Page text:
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Dreaming Utopia: The Theory and Practice of Ideal Worlds
Bard College
Fall 2007

Description

HR 230
Monday 1:30 — Olin 310
Tuesday 1:00 — Olin 107

Mark Danner

Since Plato and before, writers and thinkers have conjured pictures of ideal society and contrasted these glittering dreams with the reality they found around them. Such "utopias" - or "no places," to use the word coined by Sir Thomas More nearly two millenia after Plato - served as a philosophical critique of the present and millenarian aspiration for the future, and, in the hands of some more ambitious, charismatic and sometimes ruthless dreamers, as a model for radical social experiments in the here and now. In this class we will study some of the landmark works in the history of utopia and dystopia, including writing by More, Owen, Fourier, Marx, Bellamy, Welles, London and Orwell, and examine the provocative and sometimes catastrophic embodiment of the utopian ideal in the so-called "real world."



Syllabus

Requirements. This is a seminar class, built around reading and class discussion. The single most important requirement — on which the bulk of the grade will be based — is that you attend class and come prepared to take part in the discussion. A short final paper will be required at the end of the term, due on December 4 — with a one-paragraph "abstract" required the week before.

The Reading. The reading list will be revised and supplemented as we progress through the history and the discussion of our enquiry. Supplemental reading, much of it drawn from The Utopia Reader (edited by Claeys and Sargent; NYU Press, 1996) and the required Norton editions, will be assigned week to week.

Some Recommended Texts

John Gray, Black Mass: Apocalyptic Religion and The Death of Utopia (Farrar Straus Giroux, 2007) Russell Jacoby, Future Imperfect: Utopia Thought for an Anti-Utopian Age (Columbia, 2005) Lewis Mumford, The Story of Utopias (Viking, 1962 [1922])


Required Reading List — A Sketch


November 5, 2007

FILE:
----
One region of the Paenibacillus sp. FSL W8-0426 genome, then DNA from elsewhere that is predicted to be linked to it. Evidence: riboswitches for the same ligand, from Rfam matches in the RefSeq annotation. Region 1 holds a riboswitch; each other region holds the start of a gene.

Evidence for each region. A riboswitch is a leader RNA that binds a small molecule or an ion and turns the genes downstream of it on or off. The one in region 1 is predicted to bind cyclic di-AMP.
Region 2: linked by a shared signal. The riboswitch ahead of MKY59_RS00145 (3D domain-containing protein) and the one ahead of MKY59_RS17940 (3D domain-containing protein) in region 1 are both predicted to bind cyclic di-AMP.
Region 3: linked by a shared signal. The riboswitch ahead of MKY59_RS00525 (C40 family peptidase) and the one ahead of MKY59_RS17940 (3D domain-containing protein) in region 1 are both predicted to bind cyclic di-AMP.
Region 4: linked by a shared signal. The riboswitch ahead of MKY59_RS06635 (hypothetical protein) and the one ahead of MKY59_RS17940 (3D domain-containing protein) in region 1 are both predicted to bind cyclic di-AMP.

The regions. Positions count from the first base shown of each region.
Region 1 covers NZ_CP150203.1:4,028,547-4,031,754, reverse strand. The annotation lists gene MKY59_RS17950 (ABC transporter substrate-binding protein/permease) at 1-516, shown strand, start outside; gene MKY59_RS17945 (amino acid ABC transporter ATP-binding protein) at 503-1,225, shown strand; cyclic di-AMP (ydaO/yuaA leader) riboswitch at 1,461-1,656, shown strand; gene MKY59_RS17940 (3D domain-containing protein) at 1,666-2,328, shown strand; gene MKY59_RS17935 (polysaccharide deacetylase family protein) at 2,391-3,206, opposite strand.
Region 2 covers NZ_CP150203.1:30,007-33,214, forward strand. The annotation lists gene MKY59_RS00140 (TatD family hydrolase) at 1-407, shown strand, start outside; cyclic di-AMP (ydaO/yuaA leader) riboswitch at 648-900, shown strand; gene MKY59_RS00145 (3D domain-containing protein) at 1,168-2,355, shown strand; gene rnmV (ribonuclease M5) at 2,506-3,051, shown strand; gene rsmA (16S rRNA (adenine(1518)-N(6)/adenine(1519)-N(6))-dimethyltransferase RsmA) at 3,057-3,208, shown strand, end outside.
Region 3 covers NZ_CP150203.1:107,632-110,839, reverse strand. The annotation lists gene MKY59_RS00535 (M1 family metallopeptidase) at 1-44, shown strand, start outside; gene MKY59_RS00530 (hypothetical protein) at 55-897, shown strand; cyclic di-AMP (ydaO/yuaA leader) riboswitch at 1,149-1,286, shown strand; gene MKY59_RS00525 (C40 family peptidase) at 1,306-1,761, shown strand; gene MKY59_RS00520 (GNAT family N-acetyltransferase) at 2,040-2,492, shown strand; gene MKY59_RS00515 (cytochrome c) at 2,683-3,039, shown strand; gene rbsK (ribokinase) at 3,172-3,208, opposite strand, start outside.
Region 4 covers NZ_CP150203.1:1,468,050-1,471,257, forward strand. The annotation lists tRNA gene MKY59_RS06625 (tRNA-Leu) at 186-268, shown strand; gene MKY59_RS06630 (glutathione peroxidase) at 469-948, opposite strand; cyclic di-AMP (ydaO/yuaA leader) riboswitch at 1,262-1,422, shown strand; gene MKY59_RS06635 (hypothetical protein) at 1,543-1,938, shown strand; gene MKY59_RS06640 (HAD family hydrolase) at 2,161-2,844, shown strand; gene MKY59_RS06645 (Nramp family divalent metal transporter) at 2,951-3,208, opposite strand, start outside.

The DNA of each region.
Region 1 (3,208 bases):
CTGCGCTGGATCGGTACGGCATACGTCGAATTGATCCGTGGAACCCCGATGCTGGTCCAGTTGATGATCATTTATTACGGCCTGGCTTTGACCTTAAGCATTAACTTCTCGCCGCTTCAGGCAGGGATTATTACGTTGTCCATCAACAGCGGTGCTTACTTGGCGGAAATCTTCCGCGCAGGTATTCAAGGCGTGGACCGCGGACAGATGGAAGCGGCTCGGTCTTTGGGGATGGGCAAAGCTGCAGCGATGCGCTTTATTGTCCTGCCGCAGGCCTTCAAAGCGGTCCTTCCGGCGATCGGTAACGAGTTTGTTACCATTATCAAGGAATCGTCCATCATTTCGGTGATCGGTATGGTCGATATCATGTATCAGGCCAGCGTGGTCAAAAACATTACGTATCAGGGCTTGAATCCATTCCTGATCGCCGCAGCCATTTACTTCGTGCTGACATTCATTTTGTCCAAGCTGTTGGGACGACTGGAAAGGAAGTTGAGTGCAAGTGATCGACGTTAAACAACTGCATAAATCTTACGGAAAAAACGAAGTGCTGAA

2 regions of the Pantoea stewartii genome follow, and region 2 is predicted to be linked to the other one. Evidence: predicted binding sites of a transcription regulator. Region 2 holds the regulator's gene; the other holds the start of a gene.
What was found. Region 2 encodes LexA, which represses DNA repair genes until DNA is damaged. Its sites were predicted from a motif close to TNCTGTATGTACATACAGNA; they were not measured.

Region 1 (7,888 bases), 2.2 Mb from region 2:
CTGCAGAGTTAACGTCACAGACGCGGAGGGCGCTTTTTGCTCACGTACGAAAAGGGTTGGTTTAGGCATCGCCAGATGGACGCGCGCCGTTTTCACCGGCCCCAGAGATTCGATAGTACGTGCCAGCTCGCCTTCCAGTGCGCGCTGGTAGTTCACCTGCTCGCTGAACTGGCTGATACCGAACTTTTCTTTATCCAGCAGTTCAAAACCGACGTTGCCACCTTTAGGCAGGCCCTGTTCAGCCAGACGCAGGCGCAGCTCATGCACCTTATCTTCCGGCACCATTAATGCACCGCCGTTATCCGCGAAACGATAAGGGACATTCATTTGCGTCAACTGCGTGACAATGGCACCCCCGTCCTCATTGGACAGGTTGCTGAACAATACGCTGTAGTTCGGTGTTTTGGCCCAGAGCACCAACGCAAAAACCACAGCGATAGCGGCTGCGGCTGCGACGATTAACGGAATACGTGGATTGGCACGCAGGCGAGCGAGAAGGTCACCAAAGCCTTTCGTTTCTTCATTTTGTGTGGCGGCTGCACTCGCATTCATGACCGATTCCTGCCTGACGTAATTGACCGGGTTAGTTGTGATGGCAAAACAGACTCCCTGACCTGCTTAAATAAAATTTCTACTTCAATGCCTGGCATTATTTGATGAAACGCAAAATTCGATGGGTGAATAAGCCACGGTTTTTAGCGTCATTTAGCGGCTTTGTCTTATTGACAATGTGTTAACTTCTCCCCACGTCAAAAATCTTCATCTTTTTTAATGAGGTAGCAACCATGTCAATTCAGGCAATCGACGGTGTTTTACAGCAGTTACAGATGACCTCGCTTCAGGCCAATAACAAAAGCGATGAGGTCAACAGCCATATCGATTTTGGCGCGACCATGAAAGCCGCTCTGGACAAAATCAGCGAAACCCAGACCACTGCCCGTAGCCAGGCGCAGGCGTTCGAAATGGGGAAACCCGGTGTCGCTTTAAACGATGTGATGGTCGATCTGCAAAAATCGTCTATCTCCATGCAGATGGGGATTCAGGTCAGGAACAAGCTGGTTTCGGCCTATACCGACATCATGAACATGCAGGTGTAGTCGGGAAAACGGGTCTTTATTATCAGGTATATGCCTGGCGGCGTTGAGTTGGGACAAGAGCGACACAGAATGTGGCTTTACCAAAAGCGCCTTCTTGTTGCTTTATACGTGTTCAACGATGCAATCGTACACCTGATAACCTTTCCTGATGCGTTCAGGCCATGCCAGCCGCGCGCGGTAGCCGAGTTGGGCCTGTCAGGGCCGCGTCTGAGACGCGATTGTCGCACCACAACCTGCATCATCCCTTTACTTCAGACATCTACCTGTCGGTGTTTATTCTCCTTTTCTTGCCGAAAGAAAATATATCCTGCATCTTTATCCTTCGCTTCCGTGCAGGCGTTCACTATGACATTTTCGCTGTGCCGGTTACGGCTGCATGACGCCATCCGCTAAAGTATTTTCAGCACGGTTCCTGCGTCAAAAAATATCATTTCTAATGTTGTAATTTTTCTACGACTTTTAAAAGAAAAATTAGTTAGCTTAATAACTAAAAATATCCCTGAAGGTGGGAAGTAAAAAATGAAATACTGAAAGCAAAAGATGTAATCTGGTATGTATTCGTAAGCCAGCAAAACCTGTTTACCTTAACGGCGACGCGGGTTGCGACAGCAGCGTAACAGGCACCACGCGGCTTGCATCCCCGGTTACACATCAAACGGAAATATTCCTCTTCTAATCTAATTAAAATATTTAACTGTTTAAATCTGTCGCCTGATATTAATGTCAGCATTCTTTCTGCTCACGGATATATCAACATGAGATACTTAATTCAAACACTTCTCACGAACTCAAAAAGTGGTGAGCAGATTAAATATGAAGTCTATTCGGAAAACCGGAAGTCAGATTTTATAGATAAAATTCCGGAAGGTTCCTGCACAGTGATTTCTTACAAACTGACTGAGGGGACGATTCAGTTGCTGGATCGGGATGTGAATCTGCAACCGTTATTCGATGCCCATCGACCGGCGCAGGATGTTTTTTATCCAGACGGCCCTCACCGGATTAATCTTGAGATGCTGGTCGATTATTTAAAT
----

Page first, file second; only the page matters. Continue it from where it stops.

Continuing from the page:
Thomas More, Utopia (Norton, 1992 [1516])

November 6

Thomas More, Utopia (Norton, 1992 [1516])

Ovid, "The Golden Age," in Utopia, "Backgrounds"

"The Acts of the Apostles," in Utopia, "Backgrounds"

Lucian of Samosata, "Saturn's Age," in Utopia

St. Ambrose, "Naboth's Vineyard," in Utopia

St. Benedict, "Monastic Rules," in Utopia

"Cockayne," in Utopia

Tasso, Chorus from Aminta in Utopia

Amerigo Vespucci, "The First Voyage," in Utopia

More, Giles, Erasmus et al, "Humanist Letters," in Utopia


November 12

Plato, The Republic (Basic, 1991 [c. 360 BC])

Allan Bloom, "Preface" and "Interpretive Essay" in The Republic


November 13

Plato, The Republic (Basic, 1991 [c. 360 BC])

Hesiod, Works and Days in The Utopia Reader

Ovid, Metamorphosis

Vergil, Fourth Eclogue

"The Garden of Eden," Genesis

Pindar, Fragments

Horace, "Epode 16"

"The Land of Prester John"

Solon, "Elegy and Iambus"

Lycurgus, "Laws" (from Plutarch's Lives)

Aristophanes, Ecclesiasusae

Isaiah,

Iambulus, Heliopolis

Lucian, Saturnalia

The Revelation of St. John

Baruch, The Apocalypse

St. Benedict, "The Rule of St. Benedict"

St. Francis, "The Rule of St. Francis"

Telecleides, "The Cockaigne"

"The Land of Cockaigne"

Rabelais, from The Life of Gargantua

Montaigne, "Of the Cannibals"


November 19

Francis Bacon, "New Atlantis" (1627) in Three Early Modern Utopias (Oxford, 1999)


November 20

Henry Neville, "The Isle of Pines," (1668) in Three Early Modern Utopias (Oxford, 1999)


November 26

Edmund Wilson, To the Finland Station (New York Review Books, 2003 [1940])


November 27

Edmund Wilson, To the Finland Station (New York Review Books, 2003 [1940])


December 3

Marx & Engels, The Communist Manifesto


December 4

Dostoevsky, Notes From Underground (Norton, 2001 [1863])


December 10

Charles Nordhoff, American Utopias (Berkshire House, 1993 [1875])


December 11

Charles Nordhoff, American Utopias (Berkshire House, 1993 [1875])


December 17

Edward Bellamy, Looking Backward (Oxford, 2007 [1887])


December 18

William Morris, News From Nowhere (Penguin, 1994 [1890])



© 2017 Mark Danner